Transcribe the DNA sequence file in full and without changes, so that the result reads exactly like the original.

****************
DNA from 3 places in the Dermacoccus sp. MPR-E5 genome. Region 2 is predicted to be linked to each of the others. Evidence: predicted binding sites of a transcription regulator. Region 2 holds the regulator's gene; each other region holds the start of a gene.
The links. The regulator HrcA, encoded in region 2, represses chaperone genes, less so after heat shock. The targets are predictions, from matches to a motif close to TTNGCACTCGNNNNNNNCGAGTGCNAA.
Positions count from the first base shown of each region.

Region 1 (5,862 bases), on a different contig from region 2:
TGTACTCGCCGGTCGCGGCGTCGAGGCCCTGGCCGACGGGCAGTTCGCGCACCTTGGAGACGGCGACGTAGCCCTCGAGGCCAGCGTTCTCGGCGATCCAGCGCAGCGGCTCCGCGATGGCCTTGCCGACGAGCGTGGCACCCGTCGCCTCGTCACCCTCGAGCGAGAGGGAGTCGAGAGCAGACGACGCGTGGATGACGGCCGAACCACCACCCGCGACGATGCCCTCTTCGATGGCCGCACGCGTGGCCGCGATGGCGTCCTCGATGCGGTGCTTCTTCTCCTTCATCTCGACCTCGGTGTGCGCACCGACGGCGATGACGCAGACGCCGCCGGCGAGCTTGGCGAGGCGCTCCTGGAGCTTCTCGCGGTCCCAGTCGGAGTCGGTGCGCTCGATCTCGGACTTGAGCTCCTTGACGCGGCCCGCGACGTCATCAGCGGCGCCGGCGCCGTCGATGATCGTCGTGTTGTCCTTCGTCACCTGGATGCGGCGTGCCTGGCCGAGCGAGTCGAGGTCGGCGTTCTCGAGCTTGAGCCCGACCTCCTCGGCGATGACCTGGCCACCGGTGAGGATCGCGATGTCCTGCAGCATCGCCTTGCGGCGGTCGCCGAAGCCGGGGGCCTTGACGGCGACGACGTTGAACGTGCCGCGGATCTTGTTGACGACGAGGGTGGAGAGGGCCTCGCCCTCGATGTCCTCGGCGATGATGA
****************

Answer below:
DNA from 3 places in the Dermacoccus sp. MPR-E5 genome. Region 2 is predicted to be linked to each of the others. Evidence: predicted binding sites of a transcription regulator. Region 2 holds the regulator's gene; each other region holds the start of a gene.
The links. The regulator HrcA, encoded in region 2, represses chaperone genes, less so after heat shock. The targets are predictions, from matches to a motif close to TTNGCACTCGNNNNNNNCGAGTGCNAA.
Positions count from the first base shown of each region.

Region 1 (5,862 bases), on a different contig from region 2:
TGTACTCGCCGGTCGCGGCGTCGAGGCCCTGGCCGACGGGCAGTTCGCGCACCTTGGAGACGGCGACGTAGCCCTCGAGGCCAGCGTTCTCGGCGATCCAGCGCAGCGGCTCCGCGATGGCCTTGCCGACGAGCGTGGCACCCGTCGCCTCGTCACCCTCGAGCGAGAGGGAGTCGAGAGCAGACGACGCGTGGATGACGGCCGAACCACCACCCGCGACGATGCCCTCTTCGATGGCCGCACGCGTGGCCGCGATGGCGTCCTCGATGCGGTGCTTCTTCTCCTTCATCTCGACCTCGGTGTGCGCACCGACGGCGATGACGCAGACGCCGCCGGCGAGCTTGGCGAGGCGCTCCTGGAGCTTCTCGCGGTCCCAGTCGGAGTCGGTGCGCTCGATCTCGGACTTGAGCTCCTTGACGCGGCCCGCGACGTCATCAGCGGCGCCGGCGCCGTCGATGATCGTCGTGTTGTCCTTCGTCACCTGGATGCGGCGTGCCTGGCCGAGCGAGTCGAGGTCGGCGTTCTCGAGCTTGAGCCCGACCTCCTCGGCGATGACCTGGCCACCGGTGAGGATCGCGATGTCCTGCAGCATCGCCTTGCGGCGGTCGCCGAAGCCGGGGGCCTTGACGGCGACGACGTTGAACGTGCCGCGGATCTTGTTGACGACGAGGGTGGAGAGGGCCTCGCCCTCGATGTCCTCGGCGATGATGA